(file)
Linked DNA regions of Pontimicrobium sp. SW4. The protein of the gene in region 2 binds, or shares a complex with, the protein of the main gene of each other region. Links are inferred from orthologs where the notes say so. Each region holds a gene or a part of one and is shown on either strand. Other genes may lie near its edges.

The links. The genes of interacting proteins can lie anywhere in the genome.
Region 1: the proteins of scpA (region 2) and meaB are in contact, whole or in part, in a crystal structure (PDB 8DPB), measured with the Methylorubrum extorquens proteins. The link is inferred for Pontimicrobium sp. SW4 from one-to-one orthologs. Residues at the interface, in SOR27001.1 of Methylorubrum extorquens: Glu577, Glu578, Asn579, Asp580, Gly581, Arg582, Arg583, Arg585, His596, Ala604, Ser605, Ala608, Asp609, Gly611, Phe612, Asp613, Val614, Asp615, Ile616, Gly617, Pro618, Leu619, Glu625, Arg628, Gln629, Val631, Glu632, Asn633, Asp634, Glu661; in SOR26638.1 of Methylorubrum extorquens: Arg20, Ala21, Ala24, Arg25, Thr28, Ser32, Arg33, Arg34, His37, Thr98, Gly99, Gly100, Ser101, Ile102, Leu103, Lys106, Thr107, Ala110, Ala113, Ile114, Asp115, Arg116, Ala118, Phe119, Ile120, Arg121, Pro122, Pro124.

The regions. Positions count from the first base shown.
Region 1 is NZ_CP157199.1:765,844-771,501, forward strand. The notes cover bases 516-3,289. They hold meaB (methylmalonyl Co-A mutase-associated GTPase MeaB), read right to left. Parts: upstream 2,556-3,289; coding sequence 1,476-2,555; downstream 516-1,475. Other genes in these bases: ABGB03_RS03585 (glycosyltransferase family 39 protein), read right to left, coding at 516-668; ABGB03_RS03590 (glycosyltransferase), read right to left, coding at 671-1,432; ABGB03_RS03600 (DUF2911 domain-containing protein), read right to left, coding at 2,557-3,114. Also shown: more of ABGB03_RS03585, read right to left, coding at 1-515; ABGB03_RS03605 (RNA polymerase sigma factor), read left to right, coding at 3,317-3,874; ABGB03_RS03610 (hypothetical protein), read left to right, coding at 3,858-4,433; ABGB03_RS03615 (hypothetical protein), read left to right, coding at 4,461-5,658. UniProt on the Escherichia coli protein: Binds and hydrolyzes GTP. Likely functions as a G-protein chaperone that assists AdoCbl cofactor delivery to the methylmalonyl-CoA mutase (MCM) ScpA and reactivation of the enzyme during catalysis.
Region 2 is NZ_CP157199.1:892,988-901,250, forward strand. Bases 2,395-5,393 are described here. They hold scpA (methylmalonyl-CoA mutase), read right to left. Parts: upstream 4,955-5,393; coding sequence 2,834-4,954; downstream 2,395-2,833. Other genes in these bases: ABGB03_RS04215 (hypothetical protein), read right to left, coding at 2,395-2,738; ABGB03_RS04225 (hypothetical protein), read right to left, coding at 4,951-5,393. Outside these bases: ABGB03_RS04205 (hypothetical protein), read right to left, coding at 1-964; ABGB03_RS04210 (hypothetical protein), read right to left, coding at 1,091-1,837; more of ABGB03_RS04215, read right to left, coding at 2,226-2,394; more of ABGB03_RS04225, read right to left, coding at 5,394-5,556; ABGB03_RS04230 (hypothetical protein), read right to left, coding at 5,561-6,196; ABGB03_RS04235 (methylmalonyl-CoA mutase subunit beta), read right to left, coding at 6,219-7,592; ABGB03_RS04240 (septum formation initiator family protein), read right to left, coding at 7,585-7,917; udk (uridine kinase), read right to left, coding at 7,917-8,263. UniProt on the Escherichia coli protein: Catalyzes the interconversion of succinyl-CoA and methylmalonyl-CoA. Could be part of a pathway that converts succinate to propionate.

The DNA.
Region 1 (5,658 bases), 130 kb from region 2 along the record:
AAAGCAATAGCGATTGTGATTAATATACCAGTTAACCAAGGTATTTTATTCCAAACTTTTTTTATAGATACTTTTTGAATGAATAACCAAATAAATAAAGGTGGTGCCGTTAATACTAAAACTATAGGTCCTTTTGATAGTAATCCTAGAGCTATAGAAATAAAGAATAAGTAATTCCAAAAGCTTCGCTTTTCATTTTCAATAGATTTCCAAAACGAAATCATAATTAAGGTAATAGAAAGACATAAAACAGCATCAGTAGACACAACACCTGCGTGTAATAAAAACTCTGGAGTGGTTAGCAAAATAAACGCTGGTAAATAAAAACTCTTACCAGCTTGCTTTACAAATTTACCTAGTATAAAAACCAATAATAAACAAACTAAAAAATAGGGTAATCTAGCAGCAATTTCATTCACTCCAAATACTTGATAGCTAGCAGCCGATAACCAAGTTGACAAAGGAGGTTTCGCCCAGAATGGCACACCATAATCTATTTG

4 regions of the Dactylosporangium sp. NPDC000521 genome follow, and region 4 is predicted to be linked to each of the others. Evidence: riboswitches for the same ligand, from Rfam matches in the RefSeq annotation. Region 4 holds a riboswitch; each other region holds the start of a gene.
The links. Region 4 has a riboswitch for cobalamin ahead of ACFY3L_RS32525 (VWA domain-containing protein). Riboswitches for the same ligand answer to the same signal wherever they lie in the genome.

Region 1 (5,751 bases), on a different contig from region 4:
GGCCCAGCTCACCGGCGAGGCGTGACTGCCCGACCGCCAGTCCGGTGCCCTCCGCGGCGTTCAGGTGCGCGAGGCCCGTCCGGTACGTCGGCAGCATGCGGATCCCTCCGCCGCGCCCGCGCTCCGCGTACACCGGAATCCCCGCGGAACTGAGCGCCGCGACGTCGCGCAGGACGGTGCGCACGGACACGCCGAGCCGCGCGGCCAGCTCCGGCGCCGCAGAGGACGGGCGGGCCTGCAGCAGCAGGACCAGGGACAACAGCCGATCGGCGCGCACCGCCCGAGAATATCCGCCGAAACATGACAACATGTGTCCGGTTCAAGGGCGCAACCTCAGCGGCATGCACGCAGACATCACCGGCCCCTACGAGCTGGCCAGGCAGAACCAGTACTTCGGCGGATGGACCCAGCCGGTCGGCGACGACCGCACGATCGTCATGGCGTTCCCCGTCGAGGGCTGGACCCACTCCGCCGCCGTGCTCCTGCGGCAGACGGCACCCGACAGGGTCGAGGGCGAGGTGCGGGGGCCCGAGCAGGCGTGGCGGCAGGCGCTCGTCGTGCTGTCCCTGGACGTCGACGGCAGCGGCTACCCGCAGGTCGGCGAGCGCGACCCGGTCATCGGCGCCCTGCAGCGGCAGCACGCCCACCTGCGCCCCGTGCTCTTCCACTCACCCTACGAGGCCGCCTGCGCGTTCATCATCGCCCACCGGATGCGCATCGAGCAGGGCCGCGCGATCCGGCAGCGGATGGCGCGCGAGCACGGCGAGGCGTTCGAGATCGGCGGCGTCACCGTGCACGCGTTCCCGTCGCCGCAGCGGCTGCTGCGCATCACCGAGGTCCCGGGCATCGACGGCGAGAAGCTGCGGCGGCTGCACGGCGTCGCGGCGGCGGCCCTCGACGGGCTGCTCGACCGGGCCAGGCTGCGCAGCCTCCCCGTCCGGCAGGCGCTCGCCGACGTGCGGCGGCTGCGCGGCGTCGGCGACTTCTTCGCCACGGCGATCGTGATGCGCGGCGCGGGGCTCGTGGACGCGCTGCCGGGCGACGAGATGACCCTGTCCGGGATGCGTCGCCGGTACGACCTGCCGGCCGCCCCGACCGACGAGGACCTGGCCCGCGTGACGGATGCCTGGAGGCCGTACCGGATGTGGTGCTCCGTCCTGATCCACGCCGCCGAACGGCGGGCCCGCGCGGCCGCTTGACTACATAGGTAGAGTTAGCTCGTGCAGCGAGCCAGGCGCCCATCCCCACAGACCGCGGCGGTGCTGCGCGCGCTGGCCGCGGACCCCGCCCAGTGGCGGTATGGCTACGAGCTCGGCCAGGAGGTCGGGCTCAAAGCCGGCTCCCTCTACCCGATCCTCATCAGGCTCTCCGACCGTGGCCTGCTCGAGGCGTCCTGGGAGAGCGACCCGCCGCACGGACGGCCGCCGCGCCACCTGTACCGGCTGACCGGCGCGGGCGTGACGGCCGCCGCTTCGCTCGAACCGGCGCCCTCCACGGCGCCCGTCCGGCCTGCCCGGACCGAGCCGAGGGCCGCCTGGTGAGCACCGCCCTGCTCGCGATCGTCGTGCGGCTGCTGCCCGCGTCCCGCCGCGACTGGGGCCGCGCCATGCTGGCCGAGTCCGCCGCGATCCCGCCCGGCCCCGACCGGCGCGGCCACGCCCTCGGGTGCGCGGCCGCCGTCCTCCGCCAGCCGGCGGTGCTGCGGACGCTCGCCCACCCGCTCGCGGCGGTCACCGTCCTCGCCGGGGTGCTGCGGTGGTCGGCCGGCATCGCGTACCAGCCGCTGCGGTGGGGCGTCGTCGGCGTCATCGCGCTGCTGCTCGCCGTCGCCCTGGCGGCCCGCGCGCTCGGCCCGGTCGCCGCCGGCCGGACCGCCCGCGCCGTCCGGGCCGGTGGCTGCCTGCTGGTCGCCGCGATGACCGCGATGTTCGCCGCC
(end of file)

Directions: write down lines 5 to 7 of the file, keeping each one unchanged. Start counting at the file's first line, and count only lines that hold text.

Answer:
Region 1 is NZ_CP157199.1:765,844-771,501, forward strand. The notes cover bases 516-3,289. They hold meaB (methylmalonyl Co-A mutase-associated GTPase MeaB), read right to left. Parts: upstream 2,556-3,289; coding sequence 1,476-2,555; downstream 516-1,475. Other genes in these bases: ABGB03_RS03585 (glycosyltransferase family 39 protein), read right to left, coding at 516-668; ABGB03_RS03590 (glycosyltransferase), read right to left, coding at 671-1,432; ABGB03_RS03600 (DUF2911 domain-containing protein), read right to left, coding at 2,557-3,114. Also shown: more of ABGB03_RS03585, read right to left, coding at 1-515; ABGB03_RS03605 (RNA polymerase sigma factor), read left to right, coding at 3,317-3,874; ABGB03_RS03610 (hypothetical protein), read left to right, coding at 3,858-4,433; ABGB03_RS03615 (hypothetical protein), read left to right, coding at 4,461-5,658. UniProt on the Escherichia coli protein: Binds and hydrolyzes GTP. Likely functions as a G-protein chaperone that assists AdoCbl cofactor delivery to the methylmalonyl-CoA mutase (MCM) ScpA and reactivation of the enzyme during catalysis.
Region 2 is NZ_CP157199.1:892,988-901,250, forward strand. Bases 2,395-5,393 are described here. They hold scpA (methylmalonyl-CoA mutase), read right to left. Parts: upstream 4,955-5,393; coding sequence 2,834-4,954; downstream 2,395-2,833. Other genes in these bases: ABGB03_RS04215 (hypothetical protein), read right to left, coding at 2,395-2,738; ABGB03_RS04225 (hypothetical protein), read right to left, coding at 4,951-5,393. Outside these bases: ABGB03_RS04205 (hypothetical protein), read right to left, coding at 1-964; ABGB03_RS04210 (hypothetical protein), read right to left, coding at 1,091-1,837; more of ABGB03_RS04215, read right to left, coding at 2,226-2,394; more of ABGB03_RS04225, read right to left, coding at 5,394-5,556; ABGB03_RS04230 (hypothetical protein), read right to left, coding at 5,561-6,196; ABGB03_RS04235 (methylmalonyl-CoA mutase subunit beta), read right to left, coding at 6,219-7,592; ABGB03_RS04240 (septum formation initiator family protein), read right to left, coding at 7,585-7,917; udk (uridine kinase), read right to left, coding at 7,917-8,263. UniProt on the Escherichia coli protein: Catalyzes the interconversion of succinyl-CoA and methylmalonyl-CoA. Could be part of a pathway that converts succinate to propionate.

The DNA.